Interest groups attack university for not condemning Palestinian human rights advocacy in proposed statement
At the University of California Regents meeting yesterday, Israel advocacy organizations attacked the university for failing to protect Jewish students from criticism of Israel. University administrators had proposed a “statement of principles against intolerance” which emphasizes bedrock values of free speech and refrains from condemning Palestinian human rights activism as intolerant. Israel advocates, and members of the Board of Regents who spoke during the meeting argued that the statement does not go far enough.
As the LA Times reported, Regent Richard Blum said he and his wife, Senator Dianne Feinstein, believe that students who behave in racist, antisemitic or other biased ways should face penalties such as suspension or expulsion. Of course, if the university punished students for their speech activity, it would blatantly violate the First Amendment. But comments such as these are especially alarming given that many Israel advocates at the Regents meeting wrongly conflated criticism of Israel with antisemitism, mischaracterizing it as an attack on the identity of Jewish students.
Liz Jackson, California-based attorney with Palestine Legal, commented:
It is the Regents’ legal responsibility and their duty as educators to reject demands by Israel advocacy organizations to silence one side of an important debate. It's their job to protect all students – Jewish and otherwise – who seek to engage in a free exchange of ideas about core racial justice issues like Palestinian rights.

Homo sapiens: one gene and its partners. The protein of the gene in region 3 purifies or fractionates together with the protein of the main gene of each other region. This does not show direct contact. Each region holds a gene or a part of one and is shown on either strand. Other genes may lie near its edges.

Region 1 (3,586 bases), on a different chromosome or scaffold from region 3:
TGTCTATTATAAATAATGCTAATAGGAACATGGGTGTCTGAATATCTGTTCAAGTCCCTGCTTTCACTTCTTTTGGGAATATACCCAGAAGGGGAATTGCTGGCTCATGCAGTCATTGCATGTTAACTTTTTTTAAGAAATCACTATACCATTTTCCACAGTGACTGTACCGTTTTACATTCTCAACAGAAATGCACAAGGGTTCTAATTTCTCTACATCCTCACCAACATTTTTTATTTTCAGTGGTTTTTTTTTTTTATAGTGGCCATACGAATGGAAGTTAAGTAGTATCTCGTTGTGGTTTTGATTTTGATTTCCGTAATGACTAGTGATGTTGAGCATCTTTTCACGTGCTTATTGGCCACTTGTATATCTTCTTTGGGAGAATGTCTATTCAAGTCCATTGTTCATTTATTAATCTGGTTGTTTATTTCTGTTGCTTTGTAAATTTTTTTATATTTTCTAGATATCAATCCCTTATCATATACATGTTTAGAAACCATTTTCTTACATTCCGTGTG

Acceding to interest groups' demands to stifle human rights advocacy will only restrict this free exchange of ideas. The reality is that students defending Palestinian rights are being silenced for their speech activities because of the discomfort it causes people who defend Israeli policies, not because they are antisemitic.
Kelsey Waxman, a Senior at UC Berkeley commented, “The most unsafe I have ever felt as a Jewish student at UC Berkeley was when fellow Jews attacked me for speaking up about the morally unacceptable Israeli occupation in Palestine.”
David McCleary, a graduate student activist with Students for Justice in Palestine, and a member of the Executive Board of UAW 2865, commented:
The last thing I wanted to do was complain about my own circumstances, but seeing my experiences erased today was too much to bear. While campaigning for divestment, I have been called a self-hating Jew, a Kapo and a Nazi. But the hatred and vitriol that I have experienced pales in comparison to the vitriol faced by my Arab and Muslim friends who have been subjected to death threats. For example, last March, when Students for Justice in Palestine hosted a journalist to speak at Berkeley about Palestinian rights, there was a bomb threat credible enough that the UCPD came out to secure the location.
For further coverage of the Regents meeting, view the articles linked below.